Today 25th June 2021, rising star violinist Randall Goosby releases Roots, an exploration of the music written by Black composers and inspired by Black American culture. The album is a homage to the pioneering musicians that paved the way for Goosby and his generation of young artists, and looks to the future, opening with a specially commissioned work ‘Shelter Island’by New Jersey-based composer Xavier Dubois Foley.
In accompaniment to the album, today also sees a brand-new video for Xavier Dubois Foley’s specially commissioned track, ‘Shelter Island’,featuring Goosbyand Foley performing on the island itself. The pair first met at the 2010 Sphinx Competition in Detroit, Michigan at which a 13-year old Goosby became the youngest musician to win First Place in the junior division, a year later the pair reunited in at Shelter Island, New York, as participants in the Perlman Music Program. As their friendship developed, so did the bluegrass and R&B-inspired contemporary work ‘Shelter Island’, receiving its world premiere recording on Roots. The duo have now returned to the location which inspired the piece, PMP campus on Shelter Island, to shoot the music video for the track, directed by Danielle Boyd.
Goosby says, “I am so grateful for the opportunity to share this album during such a pivotal moment in history. It has been a year of division and isolation for so many – I hope this music will inspire not only the kind of curiosity and creativity that brings people together, but also the reflection, understanding and compassion we so desperately need moving forward.”
“Many of these African-American composers – William Grant Still, Florence Price, Coleridge-Taylor Perkinson – had to navigate society at a time when racism, prejudice and segregation were commonplace. Today, artists like myself, and other young artists of colour, enjoy more of a sense of freedom and confidence in pursuing a career in classical music.”
Produced by 2021 GRAMMY Producer of the Year, David Frost, the release also includes world premiere recordings of music by Florence Price, lately enjoying renewed recognition across the world. Price made history as the first African-American woman to have her music performed by a major US orchestra in 1933, but after her death, her music faded into obscurity. In 2009, manuscripts of Price’s music were rediscovered and saved from destruction from her former home in Illinois: two ‘Fantasies’ are commercially recorded for the first time, and ‘Adoration’ is recorded with violin for the first time on Roots.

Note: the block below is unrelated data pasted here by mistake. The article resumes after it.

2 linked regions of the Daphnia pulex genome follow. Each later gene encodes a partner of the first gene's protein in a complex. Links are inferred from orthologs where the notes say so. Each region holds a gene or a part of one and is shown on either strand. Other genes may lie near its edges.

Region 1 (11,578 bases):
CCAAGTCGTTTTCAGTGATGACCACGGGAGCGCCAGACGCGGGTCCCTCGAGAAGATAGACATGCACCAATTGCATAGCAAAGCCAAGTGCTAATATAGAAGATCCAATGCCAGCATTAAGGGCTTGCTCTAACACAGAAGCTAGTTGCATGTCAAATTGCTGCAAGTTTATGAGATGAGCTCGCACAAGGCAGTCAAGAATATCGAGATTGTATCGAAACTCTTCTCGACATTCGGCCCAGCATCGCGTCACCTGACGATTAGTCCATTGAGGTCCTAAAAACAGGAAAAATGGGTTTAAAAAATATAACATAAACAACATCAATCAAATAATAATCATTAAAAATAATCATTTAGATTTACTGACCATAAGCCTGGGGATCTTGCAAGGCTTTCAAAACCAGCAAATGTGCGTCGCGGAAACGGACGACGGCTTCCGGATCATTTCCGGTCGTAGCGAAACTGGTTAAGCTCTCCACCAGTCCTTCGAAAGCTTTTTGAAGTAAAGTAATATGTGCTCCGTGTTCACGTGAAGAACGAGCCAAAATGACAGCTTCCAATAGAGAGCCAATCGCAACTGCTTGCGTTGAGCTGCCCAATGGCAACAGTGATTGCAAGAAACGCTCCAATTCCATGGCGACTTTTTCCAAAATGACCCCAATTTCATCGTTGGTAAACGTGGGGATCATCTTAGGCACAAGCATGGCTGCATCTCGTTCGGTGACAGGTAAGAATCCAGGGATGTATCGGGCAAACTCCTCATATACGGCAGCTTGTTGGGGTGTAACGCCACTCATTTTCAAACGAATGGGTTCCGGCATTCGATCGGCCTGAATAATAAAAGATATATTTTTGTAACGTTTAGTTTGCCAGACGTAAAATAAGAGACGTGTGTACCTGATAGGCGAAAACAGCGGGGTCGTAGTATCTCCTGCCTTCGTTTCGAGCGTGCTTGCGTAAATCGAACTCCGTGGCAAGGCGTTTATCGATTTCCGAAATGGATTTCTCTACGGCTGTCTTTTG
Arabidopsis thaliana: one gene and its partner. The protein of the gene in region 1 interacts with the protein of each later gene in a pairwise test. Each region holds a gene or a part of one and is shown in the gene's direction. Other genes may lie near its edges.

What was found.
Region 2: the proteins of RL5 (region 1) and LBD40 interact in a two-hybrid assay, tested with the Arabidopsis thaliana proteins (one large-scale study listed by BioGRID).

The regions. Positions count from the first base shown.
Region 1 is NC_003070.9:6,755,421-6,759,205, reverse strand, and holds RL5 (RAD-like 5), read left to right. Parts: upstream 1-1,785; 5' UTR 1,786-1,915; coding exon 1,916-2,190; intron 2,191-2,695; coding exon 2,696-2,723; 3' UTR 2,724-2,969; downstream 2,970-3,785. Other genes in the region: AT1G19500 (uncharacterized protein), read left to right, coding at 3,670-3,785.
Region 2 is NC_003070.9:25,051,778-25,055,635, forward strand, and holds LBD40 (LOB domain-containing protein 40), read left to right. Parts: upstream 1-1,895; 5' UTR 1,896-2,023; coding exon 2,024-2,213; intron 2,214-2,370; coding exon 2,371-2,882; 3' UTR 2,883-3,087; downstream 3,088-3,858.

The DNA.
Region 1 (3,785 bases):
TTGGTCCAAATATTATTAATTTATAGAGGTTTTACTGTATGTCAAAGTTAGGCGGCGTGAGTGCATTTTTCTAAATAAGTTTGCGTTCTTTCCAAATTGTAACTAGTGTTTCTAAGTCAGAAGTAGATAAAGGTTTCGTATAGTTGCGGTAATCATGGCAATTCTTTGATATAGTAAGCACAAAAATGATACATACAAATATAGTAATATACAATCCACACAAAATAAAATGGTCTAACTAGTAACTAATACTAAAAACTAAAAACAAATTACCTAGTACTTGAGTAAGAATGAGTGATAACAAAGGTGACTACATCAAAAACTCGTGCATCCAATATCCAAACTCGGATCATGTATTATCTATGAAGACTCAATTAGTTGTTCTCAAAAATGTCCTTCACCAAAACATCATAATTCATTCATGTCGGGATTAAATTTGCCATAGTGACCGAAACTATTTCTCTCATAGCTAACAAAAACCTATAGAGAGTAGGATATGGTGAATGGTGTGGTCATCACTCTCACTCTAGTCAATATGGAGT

Maud Powell (1867–1920), one of America’s first internationally acclaimed violinists, was known for championing music written and performed by women and Black composers. Her transcription of Black British composer Samuel Coleridge-Taylor’s Spiritual ‘Deep River’ features on this new recording, presented for piano and violin.
Known for his classical, jazz, and film music as much as his collaborations with performers including Marvin Gaye and Harry Belafonte, Coleridge-Taylor Perkinson (1932–2004) dedicated his ‘Blue/s Forms’ to African American violinist Sanford Allen, the first Black member of the New York Philharmonic. The work in three parts draws influences from Baroque counterpoint, Black folk music and American Romanticism. Allen, born in 1939, remains a close friend and mentor to Goosby to this day. Jascha Heifetz’s virtuosic violin transcriptions from George Gershwin’s (1898–1937) Porgy and Bess follow, showcasing Goosby’s technical brilliance in the interpretation of American classics.
William Grant Still (1895–1978), the first American composer to have an opera produced at NY City Opera, wrote his lesser-known chamber piece ‘Suite for Violin and Piano’ in 1943, nicknamed ‘Mother and Child’ after the work’s second movement. Each of the three movements takes its name from a sculpture: Richard Barthe’s African Dancer, Sargent Johnson’s Mother and Child, and Augusta Savage’s Gamin, each artist a notable force in the Harlem Renaissance of the 1910s−30s.
Czech composer Antonín Dvořák (1841–1904) composed ‘Sonatina’ in the autumn of 1893 when the composer was staying in New York City, following a return from the American Midwest. Heavily influenced by his exploration of Native American melodies and Negro Spirituals while in the United States, Dvořák utilises pentatonic scales and syncopated rhythms, with the second movement’s plaintive melodies echoing the nostalgia felt by the composer for his homeland.
Goosby’s sparkling enthusiasm for the violin seeks to show young people that music can inspire regardless of background, and with the release of Roots, he continues to recognise the immense impact of the work done by Black and female composers in the last century. He says, “If it weren’t for these composers, these artists and this music, I wouldn’t be able to do what I’m doing today. This recording is a tribute to their lives and experiences, and their dedication to creating this art that we all love.”